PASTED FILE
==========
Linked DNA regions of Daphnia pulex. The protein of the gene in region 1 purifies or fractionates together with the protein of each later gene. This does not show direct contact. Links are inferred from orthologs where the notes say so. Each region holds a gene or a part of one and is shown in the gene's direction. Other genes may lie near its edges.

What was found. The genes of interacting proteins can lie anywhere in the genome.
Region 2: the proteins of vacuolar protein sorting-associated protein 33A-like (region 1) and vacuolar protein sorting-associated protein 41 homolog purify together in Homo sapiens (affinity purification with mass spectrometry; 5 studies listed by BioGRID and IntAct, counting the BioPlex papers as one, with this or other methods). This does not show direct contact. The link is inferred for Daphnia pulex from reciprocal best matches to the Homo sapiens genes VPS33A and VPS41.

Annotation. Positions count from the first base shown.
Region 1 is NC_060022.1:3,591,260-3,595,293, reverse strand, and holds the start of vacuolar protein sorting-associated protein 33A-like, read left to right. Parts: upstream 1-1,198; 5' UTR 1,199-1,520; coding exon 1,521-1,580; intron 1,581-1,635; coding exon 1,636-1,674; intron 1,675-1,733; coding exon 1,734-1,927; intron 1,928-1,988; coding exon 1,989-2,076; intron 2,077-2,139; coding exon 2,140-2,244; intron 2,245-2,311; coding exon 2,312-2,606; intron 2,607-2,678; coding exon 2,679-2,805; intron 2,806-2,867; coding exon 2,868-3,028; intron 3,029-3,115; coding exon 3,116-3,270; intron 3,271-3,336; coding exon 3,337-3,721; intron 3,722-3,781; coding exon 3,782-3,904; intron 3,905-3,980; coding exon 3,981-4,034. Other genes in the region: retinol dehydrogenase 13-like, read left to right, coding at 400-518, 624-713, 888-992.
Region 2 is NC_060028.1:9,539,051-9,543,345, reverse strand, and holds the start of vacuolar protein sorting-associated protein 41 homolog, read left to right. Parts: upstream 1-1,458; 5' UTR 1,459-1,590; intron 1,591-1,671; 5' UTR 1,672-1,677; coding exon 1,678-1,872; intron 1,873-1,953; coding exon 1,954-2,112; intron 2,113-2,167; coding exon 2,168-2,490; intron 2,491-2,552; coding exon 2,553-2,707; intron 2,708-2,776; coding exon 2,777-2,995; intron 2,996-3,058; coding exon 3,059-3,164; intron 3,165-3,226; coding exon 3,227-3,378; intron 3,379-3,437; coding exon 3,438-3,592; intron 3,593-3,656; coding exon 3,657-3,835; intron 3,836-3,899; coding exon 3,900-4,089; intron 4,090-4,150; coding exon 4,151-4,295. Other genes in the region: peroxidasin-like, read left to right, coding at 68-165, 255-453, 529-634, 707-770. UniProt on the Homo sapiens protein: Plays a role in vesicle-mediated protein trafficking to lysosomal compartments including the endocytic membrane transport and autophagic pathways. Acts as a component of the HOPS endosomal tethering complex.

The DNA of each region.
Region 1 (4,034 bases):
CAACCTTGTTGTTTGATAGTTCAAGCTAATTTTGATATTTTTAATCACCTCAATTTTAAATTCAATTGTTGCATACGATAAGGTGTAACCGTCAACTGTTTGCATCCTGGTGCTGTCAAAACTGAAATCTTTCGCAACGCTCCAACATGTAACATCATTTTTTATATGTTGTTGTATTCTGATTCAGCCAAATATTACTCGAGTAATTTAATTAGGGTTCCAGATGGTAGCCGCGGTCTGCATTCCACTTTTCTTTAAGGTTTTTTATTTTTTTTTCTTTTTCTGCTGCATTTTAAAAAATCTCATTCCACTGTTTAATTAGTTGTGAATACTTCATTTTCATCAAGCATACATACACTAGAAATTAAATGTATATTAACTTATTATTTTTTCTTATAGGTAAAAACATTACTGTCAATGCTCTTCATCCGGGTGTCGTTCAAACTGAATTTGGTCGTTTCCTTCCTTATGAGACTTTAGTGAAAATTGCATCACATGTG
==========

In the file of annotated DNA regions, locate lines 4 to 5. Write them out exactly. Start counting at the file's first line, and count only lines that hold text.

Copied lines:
Annotation. Positions count from the first base shown.
Region 1 is NC_060022.1:3,591,260-3,595,293, reverse strand, and holds the start of vacuolar protein sorting-associated protein 33A-like, read left to right. Parts: upstream 1-1,198; 5' UTR 1,199-1,520; coding exon 1,521-1,580; intron 1,581-1,635; coding exon 1,636-1,674; intron 1,675-1,733; coding exon 1,734-1,927; intron 1,928-1,988; coding exon 1,989-2,076; intron 2,077-2,139; coding exon 2,140-2,244; intron 2,245-2,311; coding exon 2,312-2,606; intron 2,607-2,678; coding exon 2,679-2,805; intron 2,806-2,867; coding exon 2,868-3,028; intron 3,029-3,115; coding exon 3,116-3,270; intron 3,271-3,336; coding exon 3,337-3,721; intron 3,722-3,781; coding exon 3,782-3,904; intron 3,905-3,980; coding exon 3,981-4,034. Other genes in the region: retinol dehydrogenase 13-like, read left to right, coding at 400-518, 624-713, 888-992.